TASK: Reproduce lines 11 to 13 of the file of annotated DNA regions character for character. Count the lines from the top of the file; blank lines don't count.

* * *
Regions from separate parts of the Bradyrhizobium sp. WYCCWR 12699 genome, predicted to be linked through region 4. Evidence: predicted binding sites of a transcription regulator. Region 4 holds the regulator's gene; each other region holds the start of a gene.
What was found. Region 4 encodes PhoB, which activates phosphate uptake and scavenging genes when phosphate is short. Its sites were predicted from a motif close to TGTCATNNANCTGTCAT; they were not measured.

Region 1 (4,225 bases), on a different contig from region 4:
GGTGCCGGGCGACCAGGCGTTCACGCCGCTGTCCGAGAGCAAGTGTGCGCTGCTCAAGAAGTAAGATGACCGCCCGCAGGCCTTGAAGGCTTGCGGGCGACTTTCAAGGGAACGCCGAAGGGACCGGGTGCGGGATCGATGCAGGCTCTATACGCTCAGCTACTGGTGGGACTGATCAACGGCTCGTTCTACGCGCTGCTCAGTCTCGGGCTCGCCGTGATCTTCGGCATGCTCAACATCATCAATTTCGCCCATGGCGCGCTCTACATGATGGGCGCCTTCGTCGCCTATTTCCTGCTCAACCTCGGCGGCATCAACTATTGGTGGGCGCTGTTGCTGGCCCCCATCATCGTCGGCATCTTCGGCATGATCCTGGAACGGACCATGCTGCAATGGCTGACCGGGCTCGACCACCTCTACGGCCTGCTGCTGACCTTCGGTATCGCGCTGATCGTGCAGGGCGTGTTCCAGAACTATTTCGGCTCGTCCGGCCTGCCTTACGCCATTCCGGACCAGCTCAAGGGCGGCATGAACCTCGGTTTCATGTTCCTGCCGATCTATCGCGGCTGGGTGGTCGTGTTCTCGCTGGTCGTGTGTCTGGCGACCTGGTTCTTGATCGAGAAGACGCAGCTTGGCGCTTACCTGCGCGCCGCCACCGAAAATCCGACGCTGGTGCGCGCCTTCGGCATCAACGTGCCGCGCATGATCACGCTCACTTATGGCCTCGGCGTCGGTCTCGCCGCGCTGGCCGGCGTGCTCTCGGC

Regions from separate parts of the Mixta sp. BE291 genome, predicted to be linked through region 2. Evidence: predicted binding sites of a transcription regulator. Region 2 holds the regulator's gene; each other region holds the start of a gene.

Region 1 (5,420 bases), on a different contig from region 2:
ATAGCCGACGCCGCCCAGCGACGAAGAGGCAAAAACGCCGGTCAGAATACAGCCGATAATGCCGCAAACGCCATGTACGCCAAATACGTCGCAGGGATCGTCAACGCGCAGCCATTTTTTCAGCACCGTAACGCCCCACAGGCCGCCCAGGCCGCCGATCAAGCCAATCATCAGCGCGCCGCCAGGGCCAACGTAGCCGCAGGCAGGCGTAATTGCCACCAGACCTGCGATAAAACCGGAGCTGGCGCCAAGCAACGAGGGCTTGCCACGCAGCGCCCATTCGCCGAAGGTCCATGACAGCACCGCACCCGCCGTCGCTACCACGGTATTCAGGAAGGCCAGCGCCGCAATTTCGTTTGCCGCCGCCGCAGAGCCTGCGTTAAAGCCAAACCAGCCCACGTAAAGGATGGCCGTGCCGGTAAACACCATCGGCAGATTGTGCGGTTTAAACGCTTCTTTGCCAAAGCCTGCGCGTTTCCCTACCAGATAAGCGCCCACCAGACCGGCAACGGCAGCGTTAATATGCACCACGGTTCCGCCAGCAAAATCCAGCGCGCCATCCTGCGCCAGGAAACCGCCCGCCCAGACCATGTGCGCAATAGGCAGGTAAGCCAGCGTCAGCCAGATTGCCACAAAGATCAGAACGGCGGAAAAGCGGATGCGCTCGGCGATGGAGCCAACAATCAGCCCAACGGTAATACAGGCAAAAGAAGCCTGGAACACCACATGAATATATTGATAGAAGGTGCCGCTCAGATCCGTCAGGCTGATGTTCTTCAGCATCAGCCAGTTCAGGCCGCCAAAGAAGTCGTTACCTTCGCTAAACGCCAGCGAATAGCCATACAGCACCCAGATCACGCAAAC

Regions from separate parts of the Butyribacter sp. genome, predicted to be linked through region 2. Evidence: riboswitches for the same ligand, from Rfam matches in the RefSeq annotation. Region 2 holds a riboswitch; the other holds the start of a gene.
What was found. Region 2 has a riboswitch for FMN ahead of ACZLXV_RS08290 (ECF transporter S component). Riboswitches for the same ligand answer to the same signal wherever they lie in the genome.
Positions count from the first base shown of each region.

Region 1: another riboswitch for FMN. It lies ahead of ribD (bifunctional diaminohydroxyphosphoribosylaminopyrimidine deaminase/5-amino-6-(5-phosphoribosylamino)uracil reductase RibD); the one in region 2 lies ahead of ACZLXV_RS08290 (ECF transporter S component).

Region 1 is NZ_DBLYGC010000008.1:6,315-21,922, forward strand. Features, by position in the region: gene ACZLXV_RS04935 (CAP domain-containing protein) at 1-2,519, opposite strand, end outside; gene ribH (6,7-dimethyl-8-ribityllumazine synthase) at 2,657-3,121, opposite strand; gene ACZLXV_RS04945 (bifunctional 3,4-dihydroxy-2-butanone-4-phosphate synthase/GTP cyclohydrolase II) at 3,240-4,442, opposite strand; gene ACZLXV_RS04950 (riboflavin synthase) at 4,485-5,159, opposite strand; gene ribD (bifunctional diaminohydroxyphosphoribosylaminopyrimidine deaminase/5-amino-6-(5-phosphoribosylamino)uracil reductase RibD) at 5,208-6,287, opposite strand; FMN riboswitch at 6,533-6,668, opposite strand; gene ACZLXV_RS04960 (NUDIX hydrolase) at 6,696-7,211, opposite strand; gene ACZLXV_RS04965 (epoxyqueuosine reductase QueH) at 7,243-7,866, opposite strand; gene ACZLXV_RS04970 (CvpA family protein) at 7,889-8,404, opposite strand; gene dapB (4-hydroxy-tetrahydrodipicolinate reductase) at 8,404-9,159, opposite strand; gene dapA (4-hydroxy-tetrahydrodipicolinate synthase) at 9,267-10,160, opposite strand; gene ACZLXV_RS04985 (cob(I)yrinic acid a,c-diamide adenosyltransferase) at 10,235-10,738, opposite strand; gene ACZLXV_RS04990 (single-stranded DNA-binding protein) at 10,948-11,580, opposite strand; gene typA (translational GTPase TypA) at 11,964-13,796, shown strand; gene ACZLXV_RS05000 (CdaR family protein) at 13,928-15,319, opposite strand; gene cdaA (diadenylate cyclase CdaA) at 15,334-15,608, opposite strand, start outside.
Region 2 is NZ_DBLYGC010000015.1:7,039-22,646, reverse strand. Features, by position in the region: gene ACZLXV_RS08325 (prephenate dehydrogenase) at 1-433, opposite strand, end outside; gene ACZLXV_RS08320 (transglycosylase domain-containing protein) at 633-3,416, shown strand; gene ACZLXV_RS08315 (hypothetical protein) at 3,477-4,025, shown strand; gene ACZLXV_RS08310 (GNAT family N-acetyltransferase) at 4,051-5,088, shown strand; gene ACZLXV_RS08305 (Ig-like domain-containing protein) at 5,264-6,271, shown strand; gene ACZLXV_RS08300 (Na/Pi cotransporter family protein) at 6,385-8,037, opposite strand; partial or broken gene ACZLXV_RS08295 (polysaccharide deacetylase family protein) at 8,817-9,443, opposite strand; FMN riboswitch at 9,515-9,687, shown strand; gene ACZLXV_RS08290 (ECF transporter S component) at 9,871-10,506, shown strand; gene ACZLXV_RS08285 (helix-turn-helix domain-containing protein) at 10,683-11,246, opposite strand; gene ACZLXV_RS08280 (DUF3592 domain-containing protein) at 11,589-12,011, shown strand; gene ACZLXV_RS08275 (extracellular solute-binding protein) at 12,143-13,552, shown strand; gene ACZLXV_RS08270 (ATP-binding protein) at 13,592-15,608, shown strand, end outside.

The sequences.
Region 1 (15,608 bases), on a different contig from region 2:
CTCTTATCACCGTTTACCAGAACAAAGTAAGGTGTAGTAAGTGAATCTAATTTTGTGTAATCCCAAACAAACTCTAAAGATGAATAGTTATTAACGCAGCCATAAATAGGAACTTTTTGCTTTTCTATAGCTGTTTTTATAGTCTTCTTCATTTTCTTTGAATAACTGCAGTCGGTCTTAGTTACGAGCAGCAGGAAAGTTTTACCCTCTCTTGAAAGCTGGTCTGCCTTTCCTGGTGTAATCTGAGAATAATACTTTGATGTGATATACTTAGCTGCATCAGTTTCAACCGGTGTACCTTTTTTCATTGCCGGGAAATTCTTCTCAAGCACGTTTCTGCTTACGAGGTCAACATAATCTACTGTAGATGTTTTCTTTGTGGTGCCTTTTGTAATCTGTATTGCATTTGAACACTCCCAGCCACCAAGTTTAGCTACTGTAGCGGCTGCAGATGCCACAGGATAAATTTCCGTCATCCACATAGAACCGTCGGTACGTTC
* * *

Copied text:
Region 1: another riboswitch for FMN. It lies ahead of ribD (bifunctional diaminohydroxyphosphoribosylaminopyrimidine deaminase/5-amino-6-(5-phosphoribosylamino)uracil reductase RibD); the one in region 2 lies ahead of ACZLXV_RS08290 (ECF transporter S component).

Region 1 is NZ_DBLYGC010000008.1:6,315-21,922, forward strand. Features, by position in the region: gene ACZLXV_RS04935 (CAP domain-containing protein) at 1-2,519, opposite strand, end outside; gene ribH (6,7-dimethyl-8-ribityllumazine synthase) at 2,657-3,121, opposite strand; gene ACZLXV_RS04945 (bifunctional 3,4-dihydroxy-2-butanone-4-phosphate synthase/GTP cyclohydrolase II) at 3,240-4,442, opposite strand; gene ACZLXV_RS04950 (riboflavin synthase) at 4,485-5,159, opposite strand; gene ribD (bifunctional diaminohydroxyphosphoribosylaminopyrimidine deaminase/5-amino-6-(5-phosphoribosylamino)uracil reductase RibD) at 5,208-6,287, opposite strand; FMN riboswitch at 6,533-6,668, opposite strand; gene ACZLXV_RS04960 (NUDIX hydrolase) at 6,696-7,211, opposite strand; gene ACZLXV_RS04965 (epoxyqueuosine reductase QueH) at 7,243-7,866, opposite strand; gene ACZLXV_RS04970 (CvpA family protein) at 7,889-8,404, opposite strand; gene dapB (4-hydroxy-tetrahydrodipicolinate reductase) at 8,404-9,159, opposite strand; gene dapA (4-hydroxy-tetrahydrodipicolinate synthase) at 9,267-10,160, opposite strand; gene ACZLXV_RS04985 (cob(I)yrinic acid a,c-diamide adenosyltransferase) at 10,235-10,738, opposite strand; gene ACZLXV_RS04990 (single-stranded DNA-binding protein) at 10,948-11,580, opposite strand; gene typA (translational GTPase TypA) at 11,964-13,796, shown strand; gene ACZLXV_RS05000 (CdaR family protein) at 13,928-15,319, opposite strand; gene cdaA (diadenylate cyclase CdaA) at 15,334-15,608, opposite strand, start outside.
Region 2 is NZ_DBLYGC010000015.1:7,039-22,646, reverse strand. Features, by position in the region: gene ACZLXV_RS08325 (prephenate dehydrogenase) at 1-433, opposite strand, end outside; gene ACZLXV_RS08320 (transglycosylase domain-containing protein) at 633-3,416, shown strand; gene ACZLXV_RS08315 (hypothetical protein) at 3,477-4,025, shown strand; gene ACZLXV_RS08310 (GNAT family N-acetyltransferase) at 4,051-5,088, shown strand; gene ACZLXV_RS08305 (Ig-like domain-containing protein) at 5,264-6,271, shown strand; gene ACZLXV_RS08300 (Na/Pi cotransporter family protein) at 6,385-8,037, opposite strand; partial or broken gene ACZLXV_RS08295 (polysaccharide deacetylase family protein) at 8,817-9,443, opposite strand; FMN riboswitch at 9,515-9,687, shown strand; gene ACZLXV_RS08290 (ECF transporter S component) at 9,871-10,506, shown strand; gene ACZLXV_RS08285 (helix-turn-helix domain-containing protein) at 10,683-11,246, opposite strand; gene ACZLXV_RS08280 (DUF3592 domain-containing protein) at 11,589-12,011, shown strand; gene ACZLXV_RS08275 (extracellular solute-binding protein) at 12,143-13,552, shown strand; gene ACZLXV_RS08270 (ATP-binding protein) at 13,592-15,608, shown strand, end outside.